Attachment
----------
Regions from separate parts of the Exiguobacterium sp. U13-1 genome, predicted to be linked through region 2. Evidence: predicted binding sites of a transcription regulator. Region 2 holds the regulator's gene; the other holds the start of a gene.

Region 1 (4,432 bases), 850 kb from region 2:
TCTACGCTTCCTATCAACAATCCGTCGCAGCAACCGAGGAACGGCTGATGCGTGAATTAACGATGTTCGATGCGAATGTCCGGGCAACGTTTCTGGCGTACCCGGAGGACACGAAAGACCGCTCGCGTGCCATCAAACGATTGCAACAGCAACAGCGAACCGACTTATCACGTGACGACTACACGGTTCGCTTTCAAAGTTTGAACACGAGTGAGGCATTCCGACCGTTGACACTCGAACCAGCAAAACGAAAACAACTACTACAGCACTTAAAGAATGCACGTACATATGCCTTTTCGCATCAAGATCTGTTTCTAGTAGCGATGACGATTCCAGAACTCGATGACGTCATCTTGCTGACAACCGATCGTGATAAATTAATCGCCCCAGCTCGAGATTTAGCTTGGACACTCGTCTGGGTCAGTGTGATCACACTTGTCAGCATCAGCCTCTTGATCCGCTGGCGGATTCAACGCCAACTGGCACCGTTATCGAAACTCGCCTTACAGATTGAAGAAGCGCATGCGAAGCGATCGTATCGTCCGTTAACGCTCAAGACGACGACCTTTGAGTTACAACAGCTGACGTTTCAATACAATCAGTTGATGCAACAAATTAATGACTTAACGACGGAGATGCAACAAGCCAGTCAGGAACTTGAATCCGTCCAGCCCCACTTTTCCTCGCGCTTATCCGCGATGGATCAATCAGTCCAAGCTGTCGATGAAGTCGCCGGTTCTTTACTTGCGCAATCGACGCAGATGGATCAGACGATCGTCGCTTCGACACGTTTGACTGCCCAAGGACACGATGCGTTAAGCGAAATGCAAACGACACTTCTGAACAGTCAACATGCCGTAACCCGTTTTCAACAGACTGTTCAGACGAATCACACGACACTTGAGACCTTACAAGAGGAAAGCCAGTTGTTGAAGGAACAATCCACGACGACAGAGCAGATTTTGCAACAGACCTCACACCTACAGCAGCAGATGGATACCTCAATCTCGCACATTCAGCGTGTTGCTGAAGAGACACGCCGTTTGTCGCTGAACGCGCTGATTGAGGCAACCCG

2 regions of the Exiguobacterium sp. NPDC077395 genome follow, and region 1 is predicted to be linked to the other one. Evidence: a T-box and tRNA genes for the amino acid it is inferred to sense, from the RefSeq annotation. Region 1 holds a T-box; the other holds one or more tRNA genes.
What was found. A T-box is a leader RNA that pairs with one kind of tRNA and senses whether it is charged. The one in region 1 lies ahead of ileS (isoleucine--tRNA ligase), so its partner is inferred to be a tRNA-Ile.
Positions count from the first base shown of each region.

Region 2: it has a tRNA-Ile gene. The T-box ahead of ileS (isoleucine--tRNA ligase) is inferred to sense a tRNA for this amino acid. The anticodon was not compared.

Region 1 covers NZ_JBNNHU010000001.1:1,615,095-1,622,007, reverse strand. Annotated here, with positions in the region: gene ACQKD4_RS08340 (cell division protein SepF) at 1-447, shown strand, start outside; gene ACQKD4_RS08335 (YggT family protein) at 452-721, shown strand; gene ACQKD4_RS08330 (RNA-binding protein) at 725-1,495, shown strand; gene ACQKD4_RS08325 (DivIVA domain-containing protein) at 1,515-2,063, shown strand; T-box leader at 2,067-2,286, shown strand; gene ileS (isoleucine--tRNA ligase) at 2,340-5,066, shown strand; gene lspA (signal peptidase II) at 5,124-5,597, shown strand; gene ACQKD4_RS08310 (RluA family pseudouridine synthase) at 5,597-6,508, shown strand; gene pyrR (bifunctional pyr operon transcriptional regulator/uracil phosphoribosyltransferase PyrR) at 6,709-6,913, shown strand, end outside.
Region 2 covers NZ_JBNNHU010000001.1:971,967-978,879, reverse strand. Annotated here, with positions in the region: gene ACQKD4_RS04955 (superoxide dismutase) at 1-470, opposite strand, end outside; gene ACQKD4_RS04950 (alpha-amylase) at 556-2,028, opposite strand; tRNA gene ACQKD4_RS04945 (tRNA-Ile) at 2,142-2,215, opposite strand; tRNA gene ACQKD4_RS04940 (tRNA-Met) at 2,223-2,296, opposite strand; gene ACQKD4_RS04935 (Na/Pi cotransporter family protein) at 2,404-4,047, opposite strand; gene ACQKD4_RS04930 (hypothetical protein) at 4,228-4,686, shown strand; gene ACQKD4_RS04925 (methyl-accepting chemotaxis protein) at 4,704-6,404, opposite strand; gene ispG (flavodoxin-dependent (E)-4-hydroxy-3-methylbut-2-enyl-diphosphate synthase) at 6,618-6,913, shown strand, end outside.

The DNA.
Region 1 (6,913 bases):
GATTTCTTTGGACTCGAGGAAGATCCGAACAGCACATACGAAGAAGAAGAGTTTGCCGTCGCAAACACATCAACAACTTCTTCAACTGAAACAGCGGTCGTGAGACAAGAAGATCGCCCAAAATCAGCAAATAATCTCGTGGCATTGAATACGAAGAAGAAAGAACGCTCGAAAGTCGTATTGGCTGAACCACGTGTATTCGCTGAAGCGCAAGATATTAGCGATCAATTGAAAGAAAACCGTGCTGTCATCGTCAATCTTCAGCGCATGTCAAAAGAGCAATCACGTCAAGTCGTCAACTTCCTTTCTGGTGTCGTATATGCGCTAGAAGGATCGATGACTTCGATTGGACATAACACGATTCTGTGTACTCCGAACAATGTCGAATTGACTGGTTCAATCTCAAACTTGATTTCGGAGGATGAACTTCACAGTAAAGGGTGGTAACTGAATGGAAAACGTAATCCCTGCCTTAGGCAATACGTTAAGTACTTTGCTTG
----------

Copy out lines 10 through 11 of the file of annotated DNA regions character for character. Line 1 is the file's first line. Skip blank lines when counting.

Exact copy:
The DNA.
Region 1 (6,913 bases):